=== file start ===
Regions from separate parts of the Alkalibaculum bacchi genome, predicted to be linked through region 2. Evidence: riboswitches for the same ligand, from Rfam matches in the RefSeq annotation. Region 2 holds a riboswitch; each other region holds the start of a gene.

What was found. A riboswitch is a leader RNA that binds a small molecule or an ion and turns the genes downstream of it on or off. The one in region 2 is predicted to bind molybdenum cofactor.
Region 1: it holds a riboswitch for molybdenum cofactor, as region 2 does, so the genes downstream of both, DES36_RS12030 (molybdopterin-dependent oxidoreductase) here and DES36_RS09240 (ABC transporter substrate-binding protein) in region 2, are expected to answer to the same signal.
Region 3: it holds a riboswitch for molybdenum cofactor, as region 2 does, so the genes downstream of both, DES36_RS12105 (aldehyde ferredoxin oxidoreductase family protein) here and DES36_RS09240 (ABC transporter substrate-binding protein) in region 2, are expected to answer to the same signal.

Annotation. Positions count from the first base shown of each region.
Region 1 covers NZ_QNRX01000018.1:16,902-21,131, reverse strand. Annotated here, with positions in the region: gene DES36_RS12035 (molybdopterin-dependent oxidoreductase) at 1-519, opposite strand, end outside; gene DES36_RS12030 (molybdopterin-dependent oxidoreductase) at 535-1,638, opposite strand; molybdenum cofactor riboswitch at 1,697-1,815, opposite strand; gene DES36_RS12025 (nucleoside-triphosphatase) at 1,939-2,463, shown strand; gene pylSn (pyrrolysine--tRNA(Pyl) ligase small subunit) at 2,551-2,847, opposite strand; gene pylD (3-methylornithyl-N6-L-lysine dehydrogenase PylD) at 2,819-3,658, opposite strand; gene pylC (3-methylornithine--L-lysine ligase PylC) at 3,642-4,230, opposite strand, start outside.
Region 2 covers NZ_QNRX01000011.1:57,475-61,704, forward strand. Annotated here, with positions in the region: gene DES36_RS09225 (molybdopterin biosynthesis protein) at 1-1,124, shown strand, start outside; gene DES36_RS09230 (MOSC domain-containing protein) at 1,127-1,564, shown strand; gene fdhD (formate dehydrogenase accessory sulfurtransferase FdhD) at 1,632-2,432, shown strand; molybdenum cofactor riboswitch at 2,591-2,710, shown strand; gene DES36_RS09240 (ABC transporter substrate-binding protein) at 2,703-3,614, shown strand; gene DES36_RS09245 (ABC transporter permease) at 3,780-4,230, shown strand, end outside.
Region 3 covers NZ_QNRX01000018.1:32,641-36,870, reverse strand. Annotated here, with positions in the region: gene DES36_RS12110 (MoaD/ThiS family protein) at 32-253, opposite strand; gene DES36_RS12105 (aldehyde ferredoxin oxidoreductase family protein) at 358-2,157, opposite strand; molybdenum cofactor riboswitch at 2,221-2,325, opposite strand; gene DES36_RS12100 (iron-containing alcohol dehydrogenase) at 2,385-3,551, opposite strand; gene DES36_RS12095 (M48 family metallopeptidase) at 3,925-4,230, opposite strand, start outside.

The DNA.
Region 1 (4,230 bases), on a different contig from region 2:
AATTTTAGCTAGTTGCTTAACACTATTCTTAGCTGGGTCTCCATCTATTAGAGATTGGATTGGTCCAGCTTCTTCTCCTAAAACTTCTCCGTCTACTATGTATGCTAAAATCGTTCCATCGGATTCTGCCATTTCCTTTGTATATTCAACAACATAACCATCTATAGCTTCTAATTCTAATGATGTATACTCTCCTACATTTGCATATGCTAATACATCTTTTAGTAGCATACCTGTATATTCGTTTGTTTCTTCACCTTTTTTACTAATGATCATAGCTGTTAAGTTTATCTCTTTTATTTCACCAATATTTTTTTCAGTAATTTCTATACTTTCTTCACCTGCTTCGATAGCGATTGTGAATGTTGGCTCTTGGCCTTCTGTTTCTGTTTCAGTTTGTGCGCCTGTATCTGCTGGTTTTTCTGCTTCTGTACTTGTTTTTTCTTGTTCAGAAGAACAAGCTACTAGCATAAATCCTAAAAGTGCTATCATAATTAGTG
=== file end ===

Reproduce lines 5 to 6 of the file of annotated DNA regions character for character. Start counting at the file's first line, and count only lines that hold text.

Annotation. Positions count from the first base shown of each region.
Region 1 covers NZ_QNRX01000018.1:16,902-21,131, reverse strand. Annotated here, with positions in the region: gene DES36_RS12035 (molybdopterin-dependent oxidoreductase) at 1-519, opposite strand, end outside; gene DES36_RS12030 (molybdopterin-dependent oxidoreductase) at 535-1,638, opposite strand; molybdenum cofactor riboswitch at 1,697-1,815, opposite strand; gene DES36_RS12025 (nucleoside-triphosphatase) at 1,939-2,463, shown strand; gene pylSn (pyrrolysine--tRNA(Pyl) ligase small subunit) at 2,551-2,847, opposite strand; gene pylD (3-methylornithyl-N6-L-lysine dehydrogenase PylD) at 2,819-3,658, opposite strand; gene pylC (3-methylornithine--L-lysine ligase PylC) at 3,642-4,230, opposite strand, start outside.